McCarthy, Beck, and the New Hate

For more than 60 years, a feedback loop of conspiracy theories has flared when tough times make people long for order and control.


Flash back half a century and you'll hear much of the same agitated rhetoric that we hear today. On February 9, 1950, Senator Joseph McCarthy stood before a woman's Republican Club in Wheeling, West Virginia, and declared that the U.S. was engaged in "a final, all-out battle between communistic atheism and Christianity." The odds, he intimated, were very much against us.

"The reason why we find ourselves in a position of impotency," he said, is "because of the traitorous actions of those who have been treated so well by this Nation."

It has not been the less fortunate or members of minority groups who have been selling this Nation out, but rather those who have had all the benefits that the wealthiest nation on earth has had to offer--the homes, the finest college education, and the finest jobs in Government we can give. This is glaringly true in the state department . . . .In my opinion the State Department . . . is thoroughly infested with Communists. I have in my hand 57 cases of individuals who would appear to be either card carrying members or are certainly loyal to the Communist Party, but who nevertheless are still helping to shape our foreign policy.


McCarthy was right about the high stakes of the Cold War; it was also true that of the handful of high-placed traitors who had been exposed, at least one of them had attended prestigious schools and won conspicuous honors (though he'd endured a childhood that was filled with privations and tragedies). History has not been kind to Alger Hiss; the overwhelming consensus today is that Whitaker Chambers told the truth about him. But if there was a whiff of factuality in some of McCarthy's accusations, he demagogued them shamelessly. McCarthy's infamous list of State Department employees (which he initially claimed had more than 200 names on it) was never made public and almost certainly never existed.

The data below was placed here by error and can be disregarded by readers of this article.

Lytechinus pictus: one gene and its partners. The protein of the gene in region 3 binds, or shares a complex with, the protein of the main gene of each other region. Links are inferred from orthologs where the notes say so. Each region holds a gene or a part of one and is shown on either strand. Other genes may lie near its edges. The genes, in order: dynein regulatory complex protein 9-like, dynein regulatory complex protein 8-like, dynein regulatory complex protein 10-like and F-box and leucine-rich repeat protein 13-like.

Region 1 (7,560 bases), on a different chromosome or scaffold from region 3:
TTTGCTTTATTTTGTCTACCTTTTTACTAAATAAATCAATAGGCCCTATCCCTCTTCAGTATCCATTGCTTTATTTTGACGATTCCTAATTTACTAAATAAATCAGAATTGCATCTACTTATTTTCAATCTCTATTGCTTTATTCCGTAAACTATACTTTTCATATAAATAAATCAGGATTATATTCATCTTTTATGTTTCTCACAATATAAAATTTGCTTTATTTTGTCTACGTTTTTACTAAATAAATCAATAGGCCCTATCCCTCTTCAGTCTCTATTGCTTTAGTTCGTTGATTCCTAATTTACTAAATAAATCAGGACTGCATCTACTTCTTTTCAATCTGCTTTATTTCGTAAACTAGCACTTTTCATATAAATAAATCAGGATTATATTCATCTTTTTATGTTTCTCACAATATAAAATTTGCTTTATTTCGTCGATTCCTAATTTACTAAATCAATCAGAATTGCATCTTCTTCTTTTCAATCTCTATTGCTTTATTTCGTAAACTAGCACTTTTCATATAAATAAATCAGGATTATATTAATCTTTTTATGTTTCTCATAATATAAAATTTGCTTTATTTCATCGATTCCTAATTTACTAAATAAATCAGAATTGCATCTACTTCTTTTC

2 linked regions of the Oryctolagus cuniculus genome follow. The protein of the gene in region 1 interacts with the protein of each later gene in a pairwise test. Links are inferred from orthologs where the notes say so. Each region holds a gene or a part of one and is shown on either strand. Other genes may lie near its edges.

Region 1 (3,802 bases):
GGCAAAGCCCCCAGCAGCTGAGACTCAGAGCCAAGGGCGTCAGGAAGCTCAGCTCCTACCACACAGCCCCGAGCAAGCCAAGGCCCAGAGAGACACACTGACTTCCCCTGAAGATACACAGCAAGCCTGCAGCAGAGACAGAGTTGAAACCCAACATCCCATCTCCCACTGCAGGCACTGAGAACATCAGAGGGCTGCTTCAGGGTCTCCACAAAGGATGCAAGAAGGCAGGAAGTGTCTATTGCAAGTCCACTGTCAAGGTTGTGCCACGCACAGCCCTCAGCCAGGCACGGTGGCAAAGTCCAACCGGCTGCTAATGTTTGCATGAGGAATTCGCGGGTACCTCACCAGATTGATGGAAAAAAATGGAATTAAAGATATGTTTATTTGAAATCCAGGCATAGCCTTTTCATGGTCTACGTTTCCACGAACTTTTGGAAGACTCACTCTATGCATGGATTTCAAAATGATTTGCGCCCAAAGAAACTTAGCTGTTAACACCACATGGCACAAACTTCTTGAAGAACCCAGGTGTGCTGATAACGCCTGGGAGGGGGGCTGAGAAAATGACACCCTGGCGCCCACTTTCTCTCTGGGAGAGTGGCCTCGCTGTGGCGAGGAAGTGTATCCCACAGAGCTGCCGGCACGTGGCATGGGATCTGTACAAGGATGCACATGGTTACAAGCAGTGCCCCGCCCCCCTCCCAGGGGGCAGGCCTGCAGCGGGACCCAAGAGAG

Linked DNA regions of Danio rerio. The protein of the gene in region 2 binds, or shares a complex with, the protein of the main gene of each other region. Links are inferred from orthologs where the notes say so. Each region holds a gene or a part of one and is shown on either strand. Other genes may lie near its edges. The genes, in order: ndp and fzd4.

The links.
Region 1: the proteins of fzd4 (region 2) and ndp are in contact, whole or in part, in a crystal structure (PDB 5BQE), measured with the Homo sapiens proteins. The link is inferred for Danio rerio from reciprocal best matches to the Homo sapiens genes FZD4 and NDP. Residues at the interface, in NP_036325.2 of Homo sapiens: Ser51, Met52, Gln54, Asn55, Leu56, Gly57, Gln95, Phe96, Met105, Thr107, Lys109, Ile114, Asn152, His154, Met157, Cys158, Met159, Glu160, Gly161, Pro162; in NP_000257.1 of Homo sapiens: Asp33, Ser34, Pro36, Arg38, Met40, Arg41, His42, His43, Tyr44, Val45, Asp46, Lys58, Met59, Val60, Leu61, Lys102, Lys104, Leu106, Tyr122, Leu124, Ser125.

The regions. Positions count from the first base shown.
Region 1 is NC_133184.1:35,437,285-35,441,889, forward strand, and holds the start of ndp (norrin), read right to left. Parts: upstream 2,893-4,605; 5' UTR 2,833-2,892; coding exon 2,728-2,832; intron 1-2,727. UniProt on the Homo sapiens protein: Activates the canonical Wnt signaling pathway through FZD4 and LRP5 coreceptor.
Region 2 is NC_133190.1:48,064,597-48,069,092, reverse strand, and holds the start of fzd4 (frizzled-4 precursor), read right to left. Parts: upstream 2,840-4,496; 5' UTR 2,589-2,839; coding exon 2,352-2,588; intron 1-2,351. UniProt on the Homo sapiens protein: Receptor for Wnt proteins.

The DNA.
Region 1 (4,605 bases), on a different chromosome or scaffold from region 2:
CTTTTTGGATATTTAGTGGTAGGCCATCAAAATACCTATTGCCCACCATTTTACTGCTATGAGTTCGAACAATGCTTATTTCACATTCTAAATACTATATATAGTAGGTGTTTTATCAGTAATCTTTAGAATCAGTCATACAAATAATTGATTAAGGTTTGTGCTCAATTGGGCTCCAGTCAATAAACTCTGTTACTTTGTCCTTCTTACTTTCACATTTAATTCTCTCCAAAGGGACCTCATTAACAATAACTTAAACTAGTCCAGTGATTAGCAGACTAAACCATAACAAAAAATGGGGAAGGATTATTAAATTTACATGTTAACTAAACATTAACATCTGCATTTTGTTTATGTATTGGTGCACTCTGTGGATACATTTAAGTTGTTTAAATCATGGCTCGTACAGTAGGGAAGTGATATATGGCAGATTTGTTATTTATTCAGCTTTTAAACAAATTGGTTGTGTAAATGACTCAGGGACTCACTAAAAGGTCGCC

Six weeks after the Wheeling speech, at a press conference in Key West, Fla., a reporter asked Harry Truman if he thought that McCarthy could prove that "any disloyalty exists in the State Department." The president didn't mince his words. "I think the greatest asset the Kremlin has is Senator McCarthy," he said. When pressed, Truman explained himself further, sounding very much like one of the combative, center left-leaning commentators on the political scene today -- E.J. Dionne, perhaps, or Mark Shields:

The Republicans have been trying vainly to find an issue on which to make a bid for the control of the Congress for next year. They tried "statism." They tried "welfare state." They tried "socialism." And there are a certain number of members of the Republican Party who are trying to dig up that old malodorous dead horse called "isolationism. And in order to do that, they are perfectly willing to sabotage the bipartisan foreign policy of the United States. And this fiasco which has been going on in the Senate is the very best asset that the Kremlin could have in the operation of the cold war. And that is what I mean when I say that McCarthy's antics are the best asset that the Kremlin can have.

Six decades later, Glenn Beck reminded his viewing audience that if McCarthy was "an imperfect vessel," the era he gave his name to was "America's turning point." "It's frightening. It's frightening," he emoted. As reviled and mistreated as McCarthy's memory may be, he might well have saved the Republic from its own worst elements. "It's the truth and here is why you need to know history, because it's repeating itself," Beck continued, wielding the tactic of guilt by association that was McCarthy's metier.